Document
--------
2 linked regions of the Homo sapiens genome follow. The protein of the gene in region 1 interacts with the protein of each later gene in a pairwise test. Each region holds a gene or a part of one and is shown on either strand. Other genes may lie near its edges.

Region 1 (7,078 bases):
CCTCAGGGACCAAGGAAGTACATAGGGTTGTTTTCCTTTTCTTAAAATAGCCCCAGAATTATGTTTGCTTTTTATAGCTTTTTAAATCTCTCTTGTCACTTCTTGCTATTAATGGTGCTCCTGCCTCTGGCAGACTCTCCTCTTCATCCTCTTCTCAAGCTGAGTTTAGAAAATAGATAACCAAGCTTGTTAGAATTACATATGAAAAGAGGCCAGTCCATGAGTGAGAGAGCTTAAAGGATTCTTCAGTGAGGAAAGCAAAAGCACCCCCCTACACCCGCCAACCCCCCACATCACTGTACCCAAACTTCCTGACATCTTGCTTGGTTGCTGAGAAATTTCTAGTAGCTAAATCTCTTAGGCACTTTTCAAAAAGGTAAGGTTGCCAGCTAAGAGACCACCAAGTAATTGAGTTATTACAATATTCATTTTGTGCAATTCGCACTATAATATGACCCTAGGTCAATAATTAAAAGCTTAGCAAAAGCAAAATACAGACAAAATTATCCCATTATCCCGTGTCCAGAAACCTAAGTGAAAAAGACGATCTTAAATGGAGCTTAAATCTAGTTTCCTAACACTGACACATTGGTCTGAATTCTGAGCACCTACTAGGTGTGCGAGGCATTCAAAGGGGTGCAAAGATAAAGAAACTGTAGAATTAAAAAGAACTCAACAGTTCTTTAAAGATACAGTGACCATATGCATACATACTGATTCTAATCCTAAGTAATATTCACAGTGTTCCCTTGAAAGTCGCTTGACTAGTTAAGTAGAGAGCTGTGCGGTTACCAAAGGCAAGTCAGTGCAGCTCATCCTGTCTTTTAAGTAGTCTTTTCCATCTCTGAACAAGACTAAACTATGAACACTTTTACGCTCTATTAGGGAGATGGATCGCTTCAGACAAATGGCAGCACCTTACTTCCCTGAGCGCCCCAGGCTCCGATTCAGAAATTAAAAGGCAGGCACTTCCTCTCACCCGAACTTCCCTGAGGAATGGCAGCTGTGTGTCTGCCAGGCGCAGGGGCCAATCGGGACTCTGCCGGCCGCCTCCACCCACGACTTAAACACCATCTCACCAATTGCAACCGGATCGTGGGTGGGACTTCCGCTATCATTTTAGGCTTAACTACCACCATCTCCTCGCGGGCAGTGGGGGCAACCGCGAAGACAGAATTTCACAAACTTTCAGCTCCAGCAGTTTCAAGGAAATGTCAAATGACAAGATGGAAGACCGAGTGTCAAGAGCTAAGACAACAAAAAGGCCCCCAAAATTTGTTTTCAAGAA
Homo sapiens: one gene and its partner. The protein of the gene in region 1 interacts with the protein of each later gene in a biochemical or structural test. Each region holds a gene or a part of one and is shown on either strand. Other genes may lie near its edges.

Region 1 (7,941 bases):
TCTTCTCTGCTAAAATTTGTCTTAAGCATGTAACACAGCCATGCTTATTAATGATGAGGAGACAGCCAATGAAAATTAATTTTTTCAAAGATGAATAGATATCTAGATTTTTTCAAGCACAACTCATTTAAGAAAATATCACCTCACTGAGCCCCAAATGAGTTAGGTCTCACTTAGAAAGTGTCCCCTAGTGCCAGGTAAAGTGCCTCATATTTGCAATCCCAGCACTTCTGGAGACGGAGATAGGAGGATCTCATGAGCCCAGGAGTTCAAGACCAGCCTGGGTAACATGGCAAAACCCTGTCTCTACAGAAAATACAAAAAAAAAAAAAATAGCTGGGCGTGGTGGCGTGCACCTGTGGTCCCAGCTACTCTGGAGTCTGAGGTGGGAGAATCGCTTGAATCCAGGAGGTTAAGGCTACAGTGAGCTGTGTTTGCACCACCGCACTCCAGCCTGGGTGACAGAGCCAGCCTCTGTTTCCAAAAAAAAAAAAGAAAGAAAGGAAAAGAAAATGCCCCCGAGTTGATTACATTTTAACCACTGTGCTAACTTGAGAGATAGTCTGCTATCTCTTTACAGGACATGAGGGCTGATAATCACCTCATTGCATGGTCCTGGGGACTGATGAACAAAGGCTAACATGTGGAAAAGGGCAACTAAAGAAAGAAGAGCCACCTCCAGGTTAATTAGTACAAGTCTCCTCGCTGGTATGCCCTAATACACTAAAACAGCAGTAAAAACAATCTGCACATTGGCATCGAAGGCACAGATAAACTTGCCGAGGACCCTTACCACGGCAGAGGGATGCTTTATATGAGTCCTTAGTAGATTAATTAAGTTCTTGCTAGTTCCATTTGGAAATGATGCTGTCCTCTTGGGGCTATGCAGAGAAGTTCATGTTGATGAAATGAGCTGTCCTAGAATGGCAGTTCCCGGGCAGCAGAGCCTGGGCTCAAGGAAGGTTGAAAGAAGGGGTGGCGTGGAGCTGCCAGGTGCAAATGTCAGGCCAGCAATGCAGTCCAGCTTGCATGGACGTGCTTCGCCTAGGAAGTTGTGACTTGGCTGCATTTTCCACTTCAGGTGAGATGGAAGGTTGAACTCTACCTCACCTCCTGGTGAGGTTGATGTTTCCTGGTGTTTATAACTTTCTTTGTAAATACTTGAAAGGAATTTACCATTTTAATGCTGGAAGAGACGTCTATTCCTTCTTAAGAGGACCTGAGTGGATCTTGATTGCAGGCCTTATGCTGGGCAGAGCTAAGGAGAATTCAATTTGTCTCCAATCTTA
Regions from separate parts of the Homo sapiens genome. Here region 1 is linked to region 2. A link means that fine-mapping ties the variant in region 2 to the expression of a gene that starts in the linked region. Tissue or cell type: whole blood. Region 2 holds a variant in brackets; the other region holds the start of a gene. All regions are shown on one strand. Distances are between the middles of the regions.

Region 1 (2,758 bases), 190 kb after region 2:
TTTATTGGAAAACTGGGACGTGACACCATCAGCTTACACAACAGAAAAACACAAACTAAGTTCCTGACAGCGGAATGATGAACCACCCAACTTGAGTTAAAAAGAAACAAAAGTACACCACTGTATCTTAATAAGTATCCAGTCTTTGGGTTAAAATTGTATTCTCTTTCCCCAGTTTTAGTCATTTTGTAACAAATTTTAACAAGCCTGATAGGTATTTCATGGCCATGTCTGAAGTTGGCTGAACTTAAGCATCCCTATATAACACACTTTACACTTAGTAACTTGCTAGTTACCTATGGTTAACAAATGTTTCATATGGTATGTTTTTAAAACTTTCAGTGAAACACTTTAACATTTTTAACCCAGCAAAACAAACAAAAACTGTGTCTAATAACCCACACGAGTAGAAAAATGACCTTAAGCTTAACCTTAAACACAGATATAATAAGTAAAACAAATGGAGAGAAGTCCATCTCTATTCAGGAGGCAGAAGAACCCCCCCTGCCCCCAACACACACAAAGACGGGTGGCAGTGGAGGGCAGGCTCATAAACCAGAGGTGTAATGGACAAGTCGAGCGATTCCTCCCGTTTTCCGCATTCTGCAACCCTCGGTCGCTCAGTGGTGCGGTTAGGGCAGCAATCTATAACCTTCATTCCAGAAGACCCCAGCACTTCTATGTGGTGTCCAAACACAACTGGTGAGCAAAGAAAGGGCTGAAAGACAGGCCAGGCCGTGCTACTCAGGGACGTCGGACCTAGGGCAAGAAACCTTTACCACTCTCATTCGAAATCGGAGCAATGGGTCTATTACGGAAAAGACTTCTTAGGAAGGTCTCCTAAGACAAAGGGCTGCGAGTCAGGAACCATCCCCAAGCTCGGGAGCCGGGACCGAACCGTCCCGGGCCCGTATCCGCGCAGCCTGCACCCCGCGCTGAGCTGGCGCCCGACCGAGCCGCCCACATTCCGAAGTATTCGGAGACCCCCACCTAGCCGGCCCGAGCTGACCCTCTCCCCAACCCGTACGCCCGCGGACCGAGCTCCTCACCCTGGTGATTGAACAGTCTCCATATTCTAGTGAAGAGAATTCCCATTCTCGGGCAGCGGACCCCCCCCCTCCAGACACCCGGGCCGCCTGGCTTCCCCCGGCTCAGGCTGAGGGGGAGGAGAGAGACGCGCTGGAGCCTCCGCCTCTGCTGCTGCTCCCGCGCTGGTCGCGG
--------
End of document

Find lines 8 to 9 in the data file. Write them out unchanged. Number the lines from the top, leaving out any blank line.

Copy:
Region 1 (2,758 bases), 190 kb after region 2:
TTTATTGGAAAACTGGGACGTGACACCATCAGCTTACACAACAGAAAAACACAAACTAAGTTCCTGACAGCGGAATGATGAACCACCCAACTTGAGTTAAAAAGAAACAAAAGTACACCACTGTATCTTAATAAGTATCCAGTCTTTGGGTTAAAATTGTATTCTCTTTCCCCAGTTTTAGTCATTTTGTAACAAATTTTAACAAGCCTGATAGGTATTTCATGGCCATGTCTGAAGTTGGCTGAACTTAAGCATCCCTATATAACACACTTTACACTTAGTAACTTGCTAGTTACCTATGGTTAACAAATGTTTCATATGGTATGTTTTTAAAACTTTCAGTGAAACACTTTAACATTTTTAACCCAGCAAAACAAACAAAAACTGTGTCTAATAACCCACACGAGTAGAAAAATGACCTTAAGCTTAACCTTAAACACAGATATAATAAGTAAAACAAATGGAGAGAAGTCCATCTCTATTCAGGAGGCAGAAGAACCCCCCCTGCCCCCAACACACACAAAGACGGGTGGCAGTGGAGGGCAGGCTCATAAACCAGAGGTGTAATGGACAAGTCGAGCGATTCCTCCCGTTTTCCGCATTCTGCAACCCTCGGTCGCTCAGTGGTGCGGTTAGGGCAGCAATCTATAACCTTCATTCCAGAAGACCCCAGCACTTCTATGTGGTGTCCAAACACAACTGGTGAGCAAAGAAAGGGCTGAAAGACAGGCCAGGCCGTGCTACTCAGGGACGTCGGACCTAGGGCAAGAAACCTTTACCACTCTCATTCGAAATCGGAGCAATGGGTCTATTACGGAAAAGACTTCTTAGGAAGGTCTCCTAAGACAAAGGGCTGCGAGTCAGGAACCATCCCCAAGCTCGGGAGCCGGGACCGAACCGTCCCGGGCCCGTATCCGCGCAGCCTGCACCCCGCGCTGAGCTGGCGCCCGACCGAGCCGCCCACATTCCGAAGTATTCGGAGACCCCCACCTAGCCGGCCCGAGCTGACCCTCTCCCCAACCCGTACGCCCGCGGACCGAGCTCCTCACCCTGGTGATTGAACAGTCTCCATATTCTAGTGAAGAGAATTCCCATTCTCGGGCAGCGGACCCCCCCCCTCCAGACACCCGGGCCGCCTGGCTTCCCCCGGCTCAGGCTGAGGGGGAGGAGAGAGACGCGCTGGAGCCTCCGCCTCTGCTGCTGCTCCCGCGCTGGTCGCGG